"People in the community tried to help initially, but often burned out in the weeks that followed," observes Fink. "It's a marathon, not a sprint. We need to go a long time with the people by investing in long-term commitments to individuals and families. We have to go the extra mile all the time."  

Fink says that the German government normally provides housing and other benefits for newcomers to care for their physical needs. "But the problem is for refugees and migrants to meet people socially and provide friendship and a community to which they can belong." 

Individuals not case numbers

"Many of these people come from disaster zones and are really down by the time they get here. We try and help them move from that rock bottom back towards something resembling their normal life and to find a way of integrating into society," he underscores. "We think of them as human beings, not cases." 

Fink says that he has noticed that Germany seems to have been more welcoming towards refugees coming from the crisis in Ukraine, and he wishes the country could have been more welcoming to other refugees previously.

He notes though that in 2015 many of those arriving were single young men from the Middle East, compared to mostly women and children coming from Ukraine in 2022.

"For the first generation that moves into this society, they are grateful that they are no longer in war or danger. Maybe they can somehow integrate and become independent, earning their own money. But it is really difficult. It takes time, language skills, and connections with a lot of people. Without that, it’s very hard," Fink notes of the adaptation process. 

After refugees have established a new life in Germany, some may experience flashbacks with PTSD and depression, even mental illness because of the trauma they have experienced, he found.

Accommodation

Hartmut Brax and his wife Bärbel from Heidelberg have worked with SAM International from its inception, also after years spent abroad. 

Brax explains that when refugees or migrants arrive in Sinsheim they are first placed in the 'camp' outside of town. "It's like a block of apartments with shared bathrooms, kitchens. A bit like an old army barracks with a large courtyard where the kids can run around. But of course, they are happy when they can move on to more reasonable locations," he says.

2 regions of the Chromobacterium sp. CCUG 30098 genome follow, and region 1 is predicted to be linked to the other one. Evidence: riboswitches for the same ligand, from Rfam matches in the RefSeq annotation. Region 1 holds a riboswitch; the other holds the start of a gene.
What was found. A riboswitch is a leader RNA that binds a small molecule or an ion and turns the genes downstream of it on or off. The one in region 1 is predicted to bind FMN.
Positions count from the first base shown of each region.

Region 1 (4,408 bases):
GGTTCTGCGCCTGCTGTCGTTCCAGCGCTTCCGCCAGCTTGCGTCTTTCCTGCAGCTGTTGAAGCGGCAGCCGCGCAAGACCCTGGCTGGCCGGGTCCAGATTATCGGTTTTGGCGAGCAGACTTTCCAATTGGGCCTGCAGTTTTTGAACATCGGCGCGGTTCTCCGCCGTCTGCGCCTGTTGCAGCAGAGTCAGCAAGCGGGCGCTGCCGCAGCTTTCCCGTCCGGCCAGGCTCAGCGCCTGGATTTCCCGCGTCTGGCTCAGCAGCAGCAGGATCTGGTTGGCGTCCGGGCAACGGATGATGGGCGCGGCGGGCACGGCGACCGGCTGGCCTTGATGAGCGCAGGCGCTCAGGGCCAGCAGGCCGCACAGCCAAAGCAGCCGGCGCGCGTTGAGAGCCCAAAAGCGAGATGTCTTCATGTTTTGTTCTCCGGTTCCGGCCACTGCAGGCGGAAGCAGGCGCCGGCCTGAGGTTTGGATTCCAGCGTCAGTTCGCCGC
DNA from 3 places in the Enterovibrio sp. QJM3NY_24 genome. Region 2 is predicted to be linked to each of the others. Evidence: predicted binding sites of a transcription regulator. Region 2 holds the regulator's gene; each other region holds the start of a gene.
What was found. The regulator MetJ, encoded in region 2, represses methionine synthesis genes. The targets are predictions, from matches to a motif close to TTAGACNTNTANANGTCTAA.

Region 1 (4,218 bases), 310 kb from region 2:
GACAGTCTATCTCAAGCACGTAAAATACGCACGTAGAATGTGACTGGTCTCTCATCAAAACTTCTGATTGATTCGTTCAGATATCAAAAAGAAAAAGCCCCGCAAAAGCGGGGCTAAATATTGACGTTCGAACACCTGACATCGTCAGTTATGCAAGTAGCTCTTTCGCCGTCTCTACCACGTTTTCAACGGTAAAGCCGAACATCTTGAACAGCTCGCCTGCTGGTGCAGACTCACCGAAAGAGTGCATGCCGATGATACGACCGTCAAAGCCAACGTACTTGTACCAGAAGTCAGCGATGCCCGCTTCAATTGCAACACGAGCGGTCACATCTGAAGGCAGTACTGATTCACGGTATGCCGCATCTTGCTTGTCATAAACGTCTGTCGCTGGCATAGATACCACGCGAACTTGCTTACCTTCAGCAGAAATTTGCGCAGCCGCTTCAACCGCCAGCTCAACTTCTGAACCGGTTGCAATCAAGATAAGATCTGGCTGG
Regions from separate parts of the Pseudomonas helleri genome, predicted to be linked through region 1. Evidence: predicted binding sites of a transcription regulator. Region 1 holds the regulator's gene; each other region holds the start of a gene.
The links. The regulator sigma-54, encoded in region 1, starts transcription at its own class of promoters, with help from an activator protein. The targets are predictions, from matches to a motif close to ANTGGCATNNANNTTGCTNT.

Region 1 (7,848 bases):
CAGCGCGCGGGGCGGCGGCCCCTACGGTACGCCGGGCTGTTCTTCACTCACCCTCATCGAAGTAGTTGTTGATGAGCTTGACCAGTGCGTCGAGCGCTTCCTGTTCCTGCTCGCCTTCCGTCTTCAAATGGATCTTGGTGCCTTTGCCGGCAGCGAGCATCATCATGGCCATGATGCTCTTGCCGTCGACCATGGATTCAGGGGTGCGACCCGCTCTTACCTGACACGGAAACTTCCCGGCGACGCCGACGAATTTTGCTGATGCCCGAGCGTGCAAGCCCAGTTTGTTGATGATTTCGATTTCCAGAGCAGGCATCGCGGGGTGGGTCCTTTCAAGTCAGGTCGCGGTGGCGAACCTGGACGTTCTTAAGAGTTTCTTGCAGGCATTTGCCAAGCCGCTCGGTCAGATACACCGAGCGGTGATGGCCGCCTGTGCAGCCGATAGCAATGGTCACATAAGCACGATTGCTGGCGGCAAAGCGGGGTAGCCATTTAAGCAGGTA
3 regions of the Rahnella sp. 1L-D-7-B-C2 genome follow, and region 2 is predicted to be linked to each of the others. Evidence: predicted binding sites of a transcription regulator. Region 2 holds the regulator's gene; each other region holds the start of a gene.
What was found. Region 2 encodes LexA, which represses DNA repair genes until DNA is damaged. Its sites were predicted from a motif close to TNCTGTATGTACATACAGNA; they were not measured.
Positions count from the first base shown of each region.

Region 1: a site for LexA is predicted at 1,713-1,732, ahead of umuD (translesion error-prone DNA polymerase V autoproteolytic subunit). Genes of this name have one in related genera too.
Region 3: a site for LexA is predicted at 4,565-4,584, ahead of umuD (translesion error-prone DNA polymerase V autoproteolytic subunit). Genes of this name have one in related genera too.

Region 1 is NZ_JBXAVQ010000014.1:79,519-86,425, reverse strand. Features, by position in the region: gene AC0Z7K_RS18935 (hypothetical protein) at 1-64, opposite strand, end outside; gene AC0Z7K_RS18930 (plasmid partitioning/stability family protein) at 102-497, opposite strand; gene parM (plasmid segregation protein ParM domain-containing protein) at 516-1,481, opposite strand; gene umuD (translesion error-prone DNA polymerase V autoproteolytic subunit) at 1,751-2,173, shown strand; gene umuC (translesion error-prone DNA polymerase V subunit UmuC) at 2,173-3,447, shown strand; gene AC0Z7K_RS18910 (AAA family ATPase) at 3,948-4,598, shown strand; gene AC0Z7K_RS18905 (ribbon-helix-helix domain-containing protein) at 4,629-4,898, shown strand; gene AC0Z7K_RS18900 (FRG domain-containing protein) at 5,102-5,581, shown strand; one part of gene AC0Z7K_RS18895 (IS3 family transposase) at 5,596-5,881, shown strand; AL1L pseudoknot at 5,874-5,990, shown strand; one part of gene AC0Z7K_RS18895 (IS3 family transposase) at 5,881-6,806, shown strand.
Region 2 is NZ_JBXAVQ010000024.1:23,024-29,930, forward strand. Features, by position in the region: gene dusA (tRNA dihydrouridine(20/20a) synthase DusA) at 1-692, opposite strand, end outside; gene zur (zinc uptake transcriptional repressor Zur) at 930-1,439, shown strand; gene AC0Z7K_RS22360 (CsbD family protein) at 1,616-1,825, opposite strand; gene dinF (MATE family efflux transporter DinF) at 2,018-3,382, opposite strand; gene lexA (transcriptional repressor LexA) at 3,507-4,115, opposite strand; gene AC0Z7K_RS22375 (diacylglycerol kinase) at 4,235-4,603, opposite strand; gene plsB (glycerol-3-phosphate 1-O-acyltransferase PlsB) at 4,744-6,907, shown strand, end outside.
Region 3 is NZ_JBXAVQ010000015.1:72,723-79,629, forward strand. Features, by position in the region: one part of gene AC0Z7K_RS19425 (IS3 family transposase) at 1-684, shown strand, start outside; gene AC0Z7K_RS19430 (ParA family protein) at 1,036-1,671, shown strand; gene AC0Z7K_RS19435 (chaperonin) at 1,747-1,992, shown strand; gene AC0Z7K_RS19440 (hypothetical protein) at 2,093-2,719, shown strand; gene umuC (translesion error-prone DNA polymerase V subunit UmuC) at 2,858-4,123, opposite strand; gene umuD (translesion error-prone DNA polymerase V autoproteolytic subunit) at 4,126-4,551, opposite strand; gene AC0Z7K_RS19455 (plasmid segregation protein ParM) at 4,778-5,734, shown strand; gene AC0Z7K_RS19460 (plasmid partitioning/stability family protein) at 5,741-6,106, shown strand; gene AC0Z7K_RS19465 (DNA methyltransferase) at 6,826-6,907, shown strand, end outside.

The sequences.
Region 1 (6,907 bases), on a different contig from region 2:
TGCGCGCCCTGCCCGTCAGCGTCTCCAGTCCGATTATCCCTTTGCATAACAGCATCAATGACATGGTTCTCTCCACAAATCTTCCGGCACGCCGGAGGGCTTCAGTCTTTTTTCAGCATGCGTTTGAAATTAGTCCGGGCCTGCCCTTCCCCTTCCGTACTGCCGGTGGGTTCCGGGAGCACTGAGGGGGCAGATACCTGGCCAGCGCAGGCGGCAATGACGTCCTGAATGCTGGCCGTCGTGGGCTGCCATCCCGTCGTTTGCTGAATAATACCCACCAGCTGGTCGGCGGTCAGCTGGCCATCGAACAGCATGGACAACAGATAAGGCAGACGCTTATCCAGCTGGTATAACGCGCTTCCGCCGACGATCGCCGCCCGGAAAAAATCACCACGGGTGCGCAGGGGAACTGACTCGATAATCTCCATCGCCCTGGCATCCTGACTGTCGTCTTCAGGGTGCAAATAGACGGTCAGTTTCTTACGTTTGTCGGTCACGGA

After some time, authorities move them to places in town and in neighboring villages. Some enter a so-called 'integration' house, which is temporary housing. However, the city council can choose to move them any day from there. 

The café has been offering a safe and welcoming space to migrants and refugees for years | Photo: Dale Gavlak
The café has been offering a safe and welcoming space to migrants and refugees for years | Photo: Dale Gavlak

Challenges to learning

From what he has witnessed so far, Brax sees less integration and more adaptation. Brax says it has been quite easy for many of the Ukrainians to adapt. Many of them are even able to start work in their former professions from Germany.

For some Afghan women though, who never had the opportunity to attend school and receive education under the Taliban regime, learning the language has been a huge challenge.

"They aren’t literate in their own language. Often the way lessons are taught in Germany assumes you know how to learn, and can read and write in some language," says Ganz. "Another challenge in these circumstances is for the second generation who have adapted to German culture and experience tensions with their family members over differing viewpoints and desires about how to live." 

Providing a sense of family and safety

Despite these challenges, SAM International and its café continues to reach out and provide a helping hand to those in the Sinsheim area. 

Riham, a Syrian also from Aleppo, who joins the Monday exercise group with her mother says the escape from war-torn Syria to Europe yielded a series of challenges and traumas, without providing details. 

"But this café is the only place where I feel safe and accepted in Germany," says Riham because of its personal care for her. "I feel accepted here and people treat me nicely and with respect." Riham says that as a woman wearing the Muslim headscarf, it sets her apart and she feels that people in the street look at her strangely. 

SAM International founder Fink says that all who are part of the café are valued. "That’s what we try to do. There are some people for whom we have cared for years, and they call us their German family," he smiles.

 

More articles